Both the Amazon Echo and the Toronto-made Ubi have been marketed as Siri-like smart computers for the home. Both perform simple tasks such as setting reminders, researching, sending dictated emails and streaming music — all without the user having to touch any buttons.
But there's a key difference.
"If you want an Echo, you're still in line waiting for it," said Dave Brown, a Toronto investor with Maple Leaf Angels who has helped finance the Ubi project.
Since Amazon introduced its cylindrical Echo in an online video last November, many customers have been been eager to own one. People attempting to place an order, however, have received automated responses informing them that they will receive an "invitation to purchase in the coming weeks" only "if selected."
That's a big "if" for those pining for one of the voice-activated systems in their home.
Some technology reporters have reviewed the Echo, but it's not yet widely available.
'Validated' by Amazon rival
Meanwhile, Brown has an Ubi in his kitchen.
"I get up in the morning, ask what the weather's like outside, what's the traffic like," he said. "We still use it when we play Scrabble, when the hands are all greasy from pizza and we want to check spellings and it's not easy to check your handheld [devices]," he said.
Amazon built big buzz over its Echo concept, particularly among technophiles who have long dreamed of having a digital assistant that responds to vocal prompts, much like the AI computer on the bridge of Star Trek's Enterprise.
Even before tech analysts gushed about the promise behind the e-commerce giant's plans, however, UCIC, a small startup in Richmond Hill, Ont., was delivering digital concierges with similar capabilities to U.S. addresses.
The Toronto-area entrepreneurs called their digital butler the Ubi (short for "ubiquitous device"), and when they learned of the multinational-backed rival to their little black box, their reaction wasn't what one might expect.
"We worried a little at first. But actually, we felt validated," said Leor Grebler, UCIC's CEO, adding that the company's founders felt "flattered."
Team Ubi issued a news release on Nov. 7, the day after Amazon's announcement and titled it, "Amazon Echoes, Ubi Speaks."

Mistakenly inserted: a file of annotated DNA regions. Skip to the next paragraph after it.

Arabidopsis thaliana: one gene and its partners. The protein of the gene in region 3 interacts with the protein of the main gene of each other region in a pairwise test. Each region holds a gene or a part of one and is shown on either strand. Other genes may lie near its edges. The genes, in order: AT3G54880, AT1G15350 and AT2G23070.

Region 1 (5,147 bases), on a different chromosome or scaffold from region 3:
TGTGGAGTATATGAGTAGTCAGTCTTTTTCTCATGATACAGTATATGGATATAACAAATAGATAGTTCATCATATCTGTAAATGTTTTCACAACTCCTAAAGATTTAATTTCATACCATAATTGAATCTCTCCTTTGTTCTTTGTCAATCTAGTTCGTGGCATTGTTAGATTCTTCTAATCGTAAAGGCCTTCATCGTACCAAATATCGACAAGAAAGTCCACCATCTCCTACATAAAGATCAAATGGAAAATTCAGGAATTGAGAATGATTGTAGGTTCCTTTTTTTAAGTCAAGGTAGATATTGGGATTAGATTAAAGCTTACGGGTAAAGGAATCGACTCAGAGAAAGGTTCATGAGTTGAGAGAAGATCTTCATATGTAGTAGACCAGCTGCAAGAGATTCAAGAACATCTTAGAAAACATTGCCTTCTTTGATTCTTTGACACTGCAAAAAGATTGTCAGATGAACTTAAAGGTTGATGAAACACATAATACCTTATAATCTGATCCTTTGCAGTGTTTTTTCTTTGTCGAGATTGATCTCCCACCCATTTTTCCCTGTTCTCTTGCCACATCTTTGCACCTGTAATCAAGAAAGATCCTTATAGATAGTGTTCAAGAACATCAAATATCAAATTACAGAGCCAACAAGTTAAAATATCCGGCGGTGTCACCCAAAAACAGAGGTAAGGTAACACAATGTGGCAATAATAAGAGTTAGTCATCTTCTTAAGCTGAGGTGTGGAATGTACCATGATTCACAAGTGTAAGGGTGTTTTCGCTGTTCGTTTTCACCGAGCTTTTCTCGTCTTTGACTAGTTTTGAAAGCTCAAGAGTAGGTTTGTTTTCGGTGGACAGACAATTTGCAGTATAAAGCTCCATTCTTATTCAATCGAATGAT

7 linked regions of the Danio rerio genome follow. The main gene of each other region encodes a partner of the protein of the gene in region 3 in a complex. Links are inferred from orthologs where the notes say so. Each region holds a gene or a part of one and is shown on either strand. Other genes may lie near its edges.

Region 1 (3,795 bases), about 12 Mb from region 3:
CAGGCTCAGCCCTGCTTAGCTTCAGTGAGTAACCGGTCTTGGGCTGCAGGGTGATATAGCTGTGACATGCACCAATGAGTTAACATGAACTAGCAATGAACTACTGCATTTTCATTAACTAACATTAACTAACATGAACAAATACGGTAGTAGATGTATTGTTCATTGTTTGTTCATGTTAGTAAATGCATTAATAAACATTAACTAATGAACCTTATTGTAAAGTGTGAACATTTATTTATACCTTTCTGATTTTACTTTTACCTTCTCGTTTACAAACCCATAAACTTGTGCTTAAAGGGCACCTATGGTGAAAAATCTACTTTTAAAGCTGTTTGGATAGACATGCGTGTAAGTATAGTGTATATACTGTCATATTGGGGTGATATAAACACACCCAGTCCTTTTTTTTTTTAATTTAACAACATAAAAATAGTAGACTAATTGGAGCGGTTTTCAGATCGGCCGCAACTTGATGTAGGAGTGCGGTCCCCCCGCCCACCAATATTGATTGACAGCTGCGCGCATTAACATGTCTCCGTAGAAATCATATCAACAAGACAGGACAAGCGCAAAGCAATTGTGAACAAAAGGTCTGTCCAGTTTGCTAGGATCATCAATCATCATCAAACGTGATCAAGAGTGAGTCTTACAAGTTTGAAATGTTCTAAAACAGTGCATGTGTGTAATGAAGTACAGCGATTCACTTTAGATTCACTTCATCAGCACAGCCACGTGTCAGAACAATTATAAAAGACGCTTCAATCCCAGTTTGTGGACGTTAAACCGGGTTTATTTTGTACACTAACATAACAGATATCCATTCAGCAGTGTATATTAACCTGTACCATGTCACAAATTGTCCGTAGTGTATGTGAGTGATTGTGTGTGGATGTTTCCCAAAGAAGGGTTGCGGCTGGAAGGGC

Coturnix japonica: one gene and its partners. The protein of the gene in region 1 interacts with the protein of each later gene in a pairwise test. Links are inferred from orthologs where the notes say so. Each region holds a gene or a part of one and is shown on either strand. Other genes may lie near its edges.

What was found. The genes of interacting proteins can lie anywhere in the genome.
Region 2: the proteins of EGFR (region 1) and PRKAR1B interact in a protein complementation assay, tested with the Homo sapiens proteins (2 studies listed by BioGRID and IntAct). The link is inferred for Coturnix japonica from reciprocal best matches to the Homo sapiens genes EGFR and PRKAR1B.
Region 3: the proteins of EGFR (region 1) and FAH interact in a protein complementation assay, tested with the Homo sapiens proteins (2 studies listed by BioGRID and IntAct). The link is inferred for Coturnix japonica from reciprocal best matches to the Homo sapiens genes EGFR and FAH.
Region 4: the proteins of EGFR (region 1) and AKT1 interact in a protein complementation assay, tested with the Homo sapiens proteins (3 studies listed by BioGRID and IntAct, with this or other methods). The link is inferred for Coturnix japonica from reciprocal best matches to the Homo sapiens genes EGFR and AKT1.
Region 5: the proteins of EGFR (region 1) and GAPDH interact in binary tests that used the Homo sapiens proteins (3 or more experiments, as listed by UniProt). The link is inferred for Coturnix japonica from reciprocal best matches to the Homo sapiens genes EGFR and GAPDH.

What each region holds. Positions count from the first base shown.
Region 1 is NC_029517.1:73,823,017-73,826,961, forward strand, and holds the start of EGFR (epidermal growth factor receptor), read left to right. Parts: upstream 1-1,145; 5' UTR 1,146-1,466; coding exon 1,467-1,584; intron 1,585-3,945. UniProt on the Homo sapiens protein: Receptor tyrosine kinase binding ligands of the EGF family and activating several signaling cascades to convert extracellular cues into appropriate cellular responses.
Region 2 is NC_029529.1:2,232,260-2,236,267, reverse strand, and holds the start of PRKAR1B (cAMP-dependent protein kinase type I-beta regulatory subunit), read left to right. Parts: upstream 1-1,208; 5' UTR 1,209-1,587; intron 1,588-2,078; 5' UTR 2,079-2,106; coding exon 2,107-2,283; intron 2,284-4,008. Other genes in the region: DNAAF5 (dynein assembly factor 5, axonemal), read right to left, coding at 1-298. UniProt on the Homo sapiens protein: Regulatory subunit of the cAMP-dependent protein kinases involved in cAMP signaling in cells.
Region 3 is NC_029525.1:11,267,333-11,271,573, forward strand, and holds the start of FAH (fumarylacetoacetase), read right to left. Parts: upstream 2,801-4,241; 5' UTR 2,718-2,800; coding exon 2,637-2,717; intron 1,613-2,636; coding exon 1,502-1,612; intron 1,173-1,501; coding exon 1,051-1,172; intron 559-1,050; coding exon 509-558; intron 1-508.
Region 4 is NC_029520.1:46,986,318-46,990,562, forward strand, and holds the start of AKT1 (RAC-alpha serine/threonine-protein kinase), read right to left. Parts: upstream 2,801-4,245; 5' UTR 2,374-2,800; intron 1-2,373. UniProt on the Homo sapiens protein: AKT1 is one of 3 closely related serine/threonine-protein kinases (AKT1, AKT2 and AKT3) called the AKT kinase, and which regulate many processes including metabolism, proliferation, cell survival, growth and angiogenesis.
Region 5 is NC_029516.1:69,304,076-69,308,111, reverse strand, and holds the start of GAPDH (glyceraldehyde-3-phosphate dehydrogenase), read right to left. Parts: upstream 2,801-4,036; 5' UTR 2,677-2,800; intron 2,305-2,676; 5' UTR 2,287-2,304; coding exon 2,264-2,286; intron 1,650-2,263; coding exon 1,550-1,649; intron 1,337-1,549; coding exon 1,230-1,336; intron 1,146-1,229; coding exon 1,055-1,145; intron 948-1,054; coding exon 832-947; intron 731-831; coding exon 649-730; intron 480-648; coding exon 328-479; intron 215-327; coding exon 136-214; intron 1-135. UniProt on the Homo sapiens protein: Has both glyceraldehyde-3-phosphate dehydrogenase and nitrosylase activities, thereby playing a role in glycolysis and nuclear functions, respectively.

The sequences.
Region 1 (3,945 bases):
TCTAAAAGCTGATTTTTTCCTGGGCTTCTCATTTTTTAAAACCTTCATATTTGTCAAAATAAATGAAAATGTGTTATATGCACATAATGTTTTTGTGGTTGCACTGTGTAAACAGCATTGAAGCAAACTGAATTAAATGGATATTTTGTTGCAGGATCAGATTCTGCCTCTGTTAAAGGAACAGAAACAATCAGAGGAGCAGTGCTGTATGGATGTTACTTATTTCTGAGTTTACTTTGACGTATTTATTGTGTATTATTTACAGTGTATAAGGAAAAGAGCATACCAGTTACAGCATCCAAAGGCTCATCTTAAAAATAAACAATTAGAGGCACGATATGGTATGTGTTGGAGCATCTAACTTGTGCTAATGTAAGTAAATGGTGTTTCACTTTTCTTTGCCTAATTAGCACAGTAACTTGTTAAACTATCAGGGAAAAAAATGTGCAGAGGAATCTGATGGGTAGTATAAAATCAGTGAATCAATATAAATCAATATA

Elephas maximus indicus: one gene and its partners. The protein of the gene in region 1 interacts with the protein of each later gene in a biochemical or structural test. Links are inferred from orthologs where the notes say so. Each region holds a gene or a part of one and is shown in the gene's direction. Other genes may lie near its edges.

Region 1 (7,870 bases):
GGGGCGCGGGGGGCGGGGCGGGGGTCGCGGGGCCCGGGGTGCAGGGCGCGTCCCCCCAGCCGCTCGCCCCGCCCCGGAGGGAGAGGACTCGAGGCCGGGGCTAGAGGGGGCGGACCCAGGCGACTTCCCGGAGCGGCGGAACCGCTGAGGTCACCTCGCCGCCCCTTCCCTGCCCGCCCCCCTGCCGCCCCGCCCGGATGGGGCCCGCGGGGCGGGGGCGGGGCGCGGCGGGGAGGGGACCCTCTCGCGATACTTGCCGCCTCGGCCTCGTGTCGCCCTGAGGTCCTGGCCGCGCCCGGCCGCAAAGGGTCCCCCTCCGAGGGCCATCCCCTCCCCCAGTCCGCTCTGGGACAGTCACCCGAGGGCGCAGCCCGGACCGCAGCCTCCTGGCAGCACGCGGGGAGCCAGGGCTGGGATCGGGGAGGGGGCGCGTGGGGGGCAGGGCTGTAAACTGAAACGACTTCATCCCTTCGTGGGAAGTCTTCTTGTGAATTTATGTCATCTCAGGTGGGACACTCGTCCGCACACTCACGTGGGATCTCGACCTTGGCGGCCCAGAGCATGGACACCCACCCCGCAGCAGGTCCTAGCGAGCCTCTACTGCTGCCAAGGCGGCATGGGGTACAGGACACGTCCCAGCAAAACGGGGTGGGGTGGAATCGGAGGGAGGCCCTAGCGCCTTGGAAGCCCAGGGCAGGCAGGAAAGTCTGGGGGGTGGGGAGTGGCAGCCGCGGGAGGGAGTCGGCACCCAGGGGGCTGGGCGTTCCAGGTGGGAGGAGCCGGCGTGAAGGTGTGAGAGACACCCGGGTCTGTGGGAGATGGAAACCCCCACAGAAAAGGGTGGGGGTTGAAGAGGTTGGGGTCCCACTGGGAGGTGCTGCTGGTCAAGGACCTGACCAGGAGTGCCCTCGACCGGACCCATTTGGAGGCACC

$199 for Echo, $299 for Ubi
The Ubi began as a Kickstarter project for "an always-on, voice-activated computer ready to help" in 2012. By its Kickstarter deadline, it drummed up $229,594, or six times the original goal of $36,000.
The Wi-Fi-connected computer plugs into wall outlets and retails for $299 in Canada. Its services activate when its microphone picks up the phrase, "OK Ubi."
Similarly, Amazon's Echo, which also must be plugged into an outlet, uses a "wake word" system that recognizes the word "Alexa." It retails for US $199, though it's only $99 for Amazon Prime members.
The Ubi can be paired to smart-home services such as Samsung's SmartThings and Google's Nest, allowing users to do everything from adjust thermostat settings to switch on room lights by voice command.
So far, according to Grebler, UCIC has sold about 3,000 Ubis, mostly to American consumers.
It's not yet known when the Echo will be widely available for purchase. Amazon did not respond to requests asking about a possible release date in Canada.
In the mean time, Grebler said the company enjoys having the market share. About 200 devices have gone to Canadians' doorsteps since Boxing Day, with most orders coming from Ontario residents.
"People should know we're now proudly shipping to Canadians, and there are Canadian consumers who own Ubis now," Grebler said, adding that the company's website isn't the only place to purchase the device online.
"You can buy the Ubi on Amazon as well," he said.